2016 year in review : Samsung's rollercoaster ride

Will Samsung bounce back in 2017?

By Shobhit Varma | Jan 2, 2017, 01.02 PM IST
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It’s been an absolutely mixed year for one of the largest consumer electronic company in the world when it comes to its mobile division.

Galaxy S7 and S7 Edge: Critical acclaim
The year started off on a high with the Galaxy S7 and Galaxy S7 edge which were extremely well received, both critically and commercially.

For many years, Samsung was known for making plasticky handsets with mediocre build quality and uninspired designs. All this changed though in 2015 with the Galaxy S6 and the S6 Edge, ushering in a svelte metal and glass design that stunned many. The design of the S7 was an evolution of the same and received plaudits left right and centre.

The S7 and S7 Edge built upon what Samsung had achieved with the S6 and S6 Edge and added much demanded features such as microSD card support and waterproofing.

On the imaging front, Samsung aced it with the S7 and S7 Edge, cramming in a 12MP rear and 5MP front camera setup, which turned out to be one of the best cameras on any smartphone to date.

Run of the mill budget devices
After this is where things started getting a bit murky for the company. The middle of the year was marked with Samsung releasing average run of the mill budget handsets one after the other.

In the span of a few months, the company released a grand total of EIGHT devices in India in the price range of 8,000 - 12,000 rupees - The Galaxy J2, the Galaxy J2 2016 , the Galaxy J3 2016 , the Galaxy On 5 , the Galaxy On 7 , the Galaxy On 7 Pro, the Galaxy On 5 Pro and the Galaxy J Max .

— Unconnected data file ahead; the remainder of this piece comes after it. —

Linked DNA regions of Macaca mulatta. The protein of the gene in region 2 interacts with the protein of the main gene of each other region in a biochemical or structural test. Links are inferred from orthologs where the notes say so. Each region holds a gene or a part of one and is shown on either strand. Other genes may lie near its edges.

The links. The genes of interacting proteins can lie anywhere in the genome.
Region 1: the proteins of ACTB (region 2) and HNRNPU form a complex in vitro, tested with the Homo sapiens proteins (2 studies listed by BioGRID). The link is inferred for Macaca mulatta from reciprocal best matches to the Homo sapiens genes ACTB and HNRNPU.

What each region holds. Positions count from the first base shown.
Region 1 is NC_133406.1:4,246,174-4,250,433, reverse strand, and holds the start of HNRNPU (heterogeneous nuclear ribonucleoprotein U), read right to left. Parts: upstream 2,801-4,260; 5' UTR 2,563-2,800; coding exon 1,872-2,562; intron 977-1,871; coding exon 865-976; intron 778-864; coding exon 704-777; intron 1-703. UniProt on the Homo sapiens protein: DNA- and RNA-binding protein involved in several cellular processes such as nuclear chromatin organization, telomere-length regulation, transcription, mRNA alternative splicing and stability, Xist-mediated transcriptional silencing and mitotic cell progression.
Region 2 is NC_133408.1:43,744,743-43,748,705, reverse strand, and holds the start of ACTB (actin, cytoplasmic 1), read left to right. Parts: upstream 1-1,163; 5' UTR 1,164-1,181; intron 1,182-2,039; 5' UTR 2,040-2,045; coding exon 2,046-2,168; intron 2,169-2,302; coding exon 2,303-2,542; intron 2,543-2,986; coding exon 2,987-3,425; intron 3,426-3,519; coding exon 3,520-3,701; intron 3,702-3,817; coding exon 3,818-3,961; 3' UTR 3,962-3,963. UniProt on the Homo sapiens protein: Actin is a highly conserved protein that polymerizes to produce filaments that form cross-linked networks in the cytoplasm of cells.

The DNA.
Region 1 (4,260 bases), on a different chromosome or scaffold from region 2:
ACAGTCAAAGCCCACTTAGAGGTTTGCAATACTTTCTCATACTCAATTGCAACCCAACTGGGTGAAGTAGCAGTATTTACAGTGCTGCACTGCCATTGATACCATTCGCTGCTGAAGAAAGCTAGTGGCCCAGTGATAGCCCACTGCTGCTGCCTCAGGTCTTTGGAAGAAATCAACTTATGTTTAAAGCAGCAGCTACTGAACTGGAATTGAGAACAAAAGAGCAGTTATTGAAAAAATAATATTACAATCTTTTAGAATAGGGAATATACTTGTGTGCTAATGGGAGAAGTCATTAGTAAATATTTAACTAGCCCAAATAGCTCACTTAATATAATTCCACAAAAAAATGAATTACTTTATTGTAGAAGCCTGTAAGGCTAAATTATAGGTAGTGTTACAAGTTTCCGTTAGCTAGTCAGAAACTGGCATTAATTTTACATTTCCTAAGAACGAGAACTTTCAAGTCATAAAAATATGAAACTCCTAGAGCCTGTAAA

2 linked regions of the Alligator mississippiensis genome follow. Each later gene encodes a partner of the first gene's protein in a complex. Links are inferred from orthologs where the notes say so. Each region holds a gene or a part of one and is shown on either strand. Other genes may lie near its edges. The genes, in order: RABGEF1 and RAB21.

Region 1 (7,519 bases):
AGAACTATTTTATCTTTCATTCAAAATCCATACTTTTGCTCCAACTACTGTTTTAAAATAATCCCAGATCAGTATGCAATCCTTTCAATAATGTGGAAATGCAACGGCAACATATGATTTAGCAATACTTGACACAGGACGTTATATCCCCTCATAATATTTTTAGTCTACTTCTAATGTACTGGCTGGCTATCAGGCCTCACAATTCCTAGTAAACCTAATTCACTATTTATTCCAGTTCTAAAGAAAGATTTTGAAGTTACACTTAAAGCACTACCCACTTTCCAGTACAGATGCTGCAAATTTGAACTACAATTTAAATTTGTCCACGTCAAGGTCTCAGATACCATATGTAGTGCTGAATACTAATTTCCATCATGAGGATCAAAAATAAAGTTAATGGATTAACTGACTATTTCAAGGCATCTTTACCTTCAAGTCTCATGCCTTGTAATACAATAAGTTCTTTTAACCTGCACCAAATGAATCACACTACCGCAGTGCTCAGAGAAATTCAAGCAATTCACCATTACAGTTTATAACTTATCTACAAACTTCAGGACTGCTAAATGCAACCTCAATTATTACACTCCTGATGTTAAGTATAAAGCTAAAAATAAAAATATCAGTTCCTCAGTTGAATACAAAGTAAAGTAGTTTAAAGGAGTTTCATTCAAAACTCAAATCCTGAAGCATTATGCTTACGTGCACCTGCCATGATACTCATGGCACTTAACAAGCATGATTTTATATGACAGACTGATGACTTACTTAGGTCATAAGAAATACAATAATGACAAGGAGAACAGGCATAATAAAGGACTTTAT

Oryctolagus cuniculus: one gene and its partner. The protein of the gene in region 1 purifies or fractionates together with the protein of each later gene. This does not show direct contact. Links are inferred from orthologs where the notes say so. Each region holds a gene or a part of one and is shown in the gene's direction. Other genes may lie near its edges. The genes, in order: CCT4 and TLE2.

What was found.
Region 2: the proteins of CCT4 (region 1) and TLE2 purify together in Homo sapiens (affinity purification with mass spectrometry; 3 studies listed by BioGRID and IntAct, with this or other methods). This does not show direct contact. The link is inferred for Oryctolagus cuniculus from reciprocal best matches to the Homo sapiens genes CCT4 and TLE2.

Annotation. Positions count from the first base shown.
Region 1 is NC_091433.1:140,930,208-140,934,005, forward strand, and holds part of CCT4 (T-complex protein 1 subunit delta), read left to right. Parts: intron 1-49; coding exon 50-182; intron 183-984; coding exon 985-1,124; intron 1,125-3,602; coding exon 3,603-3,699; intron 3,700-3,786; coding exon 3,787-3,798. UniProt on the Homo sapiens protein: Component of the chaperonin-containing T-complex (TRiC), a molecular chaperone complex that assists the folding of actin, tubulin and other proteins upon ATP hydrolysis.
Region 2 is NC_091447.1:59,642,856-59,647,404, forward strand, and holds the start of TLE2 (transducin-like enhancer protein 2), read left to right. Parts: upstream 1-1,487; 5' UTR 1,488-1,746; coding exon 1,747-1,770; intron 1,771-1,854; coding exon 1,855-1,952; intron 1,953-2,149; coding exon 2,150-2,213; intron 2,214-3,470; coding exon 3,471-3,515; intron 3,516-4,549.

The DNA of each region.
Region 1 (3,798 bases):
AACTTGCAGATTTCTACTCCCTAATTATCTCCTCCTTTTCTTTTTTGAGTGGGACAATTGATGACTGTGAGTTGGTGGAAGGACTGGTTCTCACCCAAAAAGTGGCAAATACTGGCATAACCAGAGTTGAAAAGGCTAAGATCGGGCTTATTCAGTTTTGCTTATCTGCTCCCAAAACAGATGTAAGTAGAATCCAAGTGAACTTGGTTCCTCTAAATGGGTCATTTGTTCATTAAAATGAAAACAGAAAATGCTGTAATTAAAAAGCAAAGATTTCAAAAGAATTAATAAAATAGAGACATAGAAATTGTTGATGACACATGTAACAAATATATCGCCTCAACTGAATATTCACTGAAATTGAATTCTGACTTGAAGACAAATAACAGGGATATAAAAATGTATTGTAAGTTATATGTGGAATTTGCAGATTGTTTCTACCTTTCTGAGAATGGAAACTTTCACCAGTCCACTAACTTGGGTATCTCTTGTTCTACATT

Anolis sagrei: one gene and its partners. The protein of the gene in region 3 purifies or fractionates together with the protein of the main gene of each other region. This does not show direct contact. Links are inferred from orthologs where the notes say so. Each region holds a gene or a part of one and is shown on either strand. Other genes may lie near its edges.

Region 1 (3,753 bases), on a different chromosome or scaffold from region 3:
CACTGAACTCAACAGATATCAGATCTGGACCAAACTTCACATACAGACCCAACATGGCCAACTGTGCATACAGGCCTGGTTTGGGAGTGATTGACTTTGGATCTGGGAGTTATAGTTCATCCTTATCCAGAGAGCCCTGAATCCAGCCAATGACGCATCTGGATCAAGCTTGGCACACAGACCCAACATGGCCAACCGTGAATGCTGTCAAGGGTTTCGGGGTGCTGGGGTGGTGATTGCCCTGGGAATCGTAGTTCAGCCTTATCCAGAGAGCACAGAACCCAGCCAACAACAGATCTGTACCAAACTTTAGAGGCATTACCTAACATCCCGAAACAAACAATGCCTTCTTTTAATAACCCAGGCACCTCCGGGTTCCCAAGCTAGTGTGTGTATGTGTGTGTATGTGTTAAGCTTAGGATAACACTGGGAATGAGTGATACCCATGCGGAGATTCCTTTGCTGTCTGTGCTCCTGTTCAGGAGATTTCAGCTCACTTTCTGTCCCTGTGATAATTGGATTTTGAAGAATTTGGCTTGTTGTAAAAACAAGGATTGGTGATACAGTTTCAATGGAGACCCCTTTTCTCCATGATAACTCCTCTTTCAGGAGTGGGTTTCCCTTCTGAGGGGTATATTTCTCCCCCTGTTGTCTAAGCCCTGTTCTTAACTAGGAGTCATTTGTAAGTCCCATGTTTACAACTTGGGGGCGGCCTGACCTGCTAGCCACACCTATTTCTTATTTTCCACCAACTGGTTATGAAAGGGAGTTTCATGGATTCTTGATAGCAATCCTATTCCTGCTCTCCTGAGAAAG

This was Samsung’s reverting back to its age old penchant of making too many smartphones and adding or removing one feature here or there to differentiate one from the other.

While in the past two years, Samsung has made serious headways when it comes to its flagships, the same cannot be said for its low and mid-range devices which lack basic features such as an ambient light sensor and haptic feedback and are criminally under-specced compared to the competition.

The Galaxy Note 7 fiasco
In August 2016, Samsung released what should have been the turning point for the Android-iPhone war. The Galaxy Note 7 was Samsung’s answer to the dominance of the iPhone, a smartphone whose release was pushed forward when Samsung learnt that the iPhone 7 will not be much different from its predecessor.

It was supposed to be the device that finally ended the dominance of the iPhone and elevated Samsung to a new level in the smartphone game.

But alas, the Note 7 turned out to be one of the biggest tech disasters in history. The Note 7 fiasco reached a scale of such proportion that governments and airlines over the world banned the device outright.

The Note 7 turned out to be a complete nightmare for Samsung. One could never have predicted what was to follow and how badly the smartphone would tarnish the electronic giant’s reputation. The way Samsung handled the situation, with multiple recalls and rushed discussions, just added fuel to the fire.

The worst part was the fact that even after issuing new supposedly ‘safe’ units and then ultimately pulling the device from the market, Samsung had no idea what was causing the batteries to explode. The situation became so bad that most governments and aviation authorities banned the use of the device in aeroplanes and many other places.

A lot of reports attributed the aggressive design of the Note 7 as a contributing factor. Trying to cram the biggest possible battery in the smallest possible frame is what caused the disaster.

No matter how you sugarcoat it, the Note 7 fiasco was a terrible turn of events for Samsung, with its share prices going down drastically in the wake of these revelations and its image taking a big hit globally.

After the Note 7 debacle, Samsung wisely shifted its focus back to the S7 and S7 Edge, releasing new colour versions and pushing the Note 7’s new Grace UI to the duo as an update.

What's next?
2017 will be a year when Samsung has to both recover from this disaster as well as regroup and concentrate on the S8. It is unclear as of now if the company will be continuing with the Note brand or not and whether there ever will be a Galaxy Note 8.

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